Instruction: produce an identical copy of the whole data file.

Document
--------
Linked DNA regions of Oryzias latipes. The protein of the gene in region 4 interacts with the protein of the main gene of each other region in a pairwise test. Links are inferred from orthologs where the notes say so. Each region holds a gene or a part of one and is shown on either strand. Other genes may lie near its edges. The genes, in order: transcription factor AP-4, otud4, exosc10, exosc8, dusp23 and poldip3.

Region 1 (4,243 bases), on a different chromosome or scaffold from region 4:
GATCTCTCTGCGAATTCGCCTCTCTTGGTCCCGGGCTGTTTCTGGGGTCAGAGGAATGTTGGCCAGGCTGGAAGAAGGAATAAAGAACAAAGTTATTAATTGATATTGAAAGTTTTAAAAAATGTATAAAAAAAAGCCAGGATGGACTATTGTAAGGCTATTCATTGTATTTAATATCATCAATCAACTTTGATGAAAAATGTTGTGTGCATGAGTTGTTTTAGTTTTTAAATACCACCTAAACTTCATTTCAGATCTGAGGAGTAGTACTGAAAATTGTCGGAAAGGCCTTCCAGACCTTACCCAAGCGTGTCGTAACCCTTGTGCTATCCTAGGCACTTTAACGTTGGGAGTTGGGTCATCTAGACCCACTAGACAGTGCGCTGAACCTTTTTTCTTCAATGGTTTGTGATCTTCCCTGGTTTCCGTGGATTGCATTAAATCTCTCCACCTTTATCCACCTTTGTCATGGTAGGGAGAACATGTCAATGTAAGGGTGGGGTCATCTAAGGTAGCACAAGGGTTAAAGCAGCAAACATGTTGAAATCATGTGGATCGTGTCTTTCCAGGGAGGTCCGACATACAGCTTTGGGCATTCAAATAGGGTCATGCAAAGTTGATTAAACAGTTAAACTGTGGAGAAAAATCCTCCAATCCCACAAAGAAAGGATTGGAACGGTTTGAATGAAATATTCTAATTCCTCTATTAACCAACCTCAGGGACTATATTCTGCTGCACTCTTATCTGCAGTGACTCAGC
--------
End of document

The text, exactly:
Linked DNA regions of Oryzias latipes. The protein of the gene in region 4 interacts with the protein of the main gene of each other region in a pairwise test. Links are inferred from orthologs where the notes say so. Each region holds a gene or a part of one and is shown on either strand. Other genes may lie near its edges. The genes, in order: transcription factor AP-4, otud4, exosc10, exosc8, dusp23 and poldip3.

Region 1 (4,243 bases), on a different chromosome or scaffold from region 4:
GATCTCTCTGCGAATTCGCCTCTCTTGGTCCCGGGCTGTTTCTGGGGTCAGAGGAATGTTGGCCAGGCTGGAAGAAGGAATAAAGAACAAAGTTATTAATTGATATTGAAAGTTTTAAAAAATGTATAAAAAAAAGCCAGGATGGACTATTGTAAGGCTATTCATTGTATTTAATATCATCAATCAACTTTGATGAAAAATGTTGTGTGCATGAGTTGTTTTAGTTTTTAAATACCACCTAAACTTCATTTCAGATCTGAGGAGTAGTACTGAAAATTGTCGGAAAGGCCTTCCAGACCTTACCCAAGCGTGTCGTAACCCTTGTGCTATCCTAGGCACTTTAACGTTGGGAGTTGGGTCATCTAGACCCACTAGACAGTGCGCTGAACCTTTTTTCTTCAATGGTTTGTGATCTTCCCTGGTTTCCGTGGATTGCATTAAATCTCTCCACCTTTATCCACCTTTGTCATGGTAGGGAGAACATGTCAATGTAAGGGTGGGGTCATCTAAGGTAGCACAAGGGTTAAAGCAGCAAACATGTTGAAATCATGTGGATCGTGTCTTTCCAGGGAGGTCCGACATACAGCTTTGGGCATTCAAATAGGGTCATGCAAAGTTGATTAAACAGTTAAACTGTGGAGAAAAATCCTCCAATCCCACAAAGAAAGGATTGGAACGGTTTGAATGAAATATTCTAATTCCTCTATTAACCAACCTCAGGGACTATATTCTGCTGCACTCTTATCTGCAGTGACTCAGC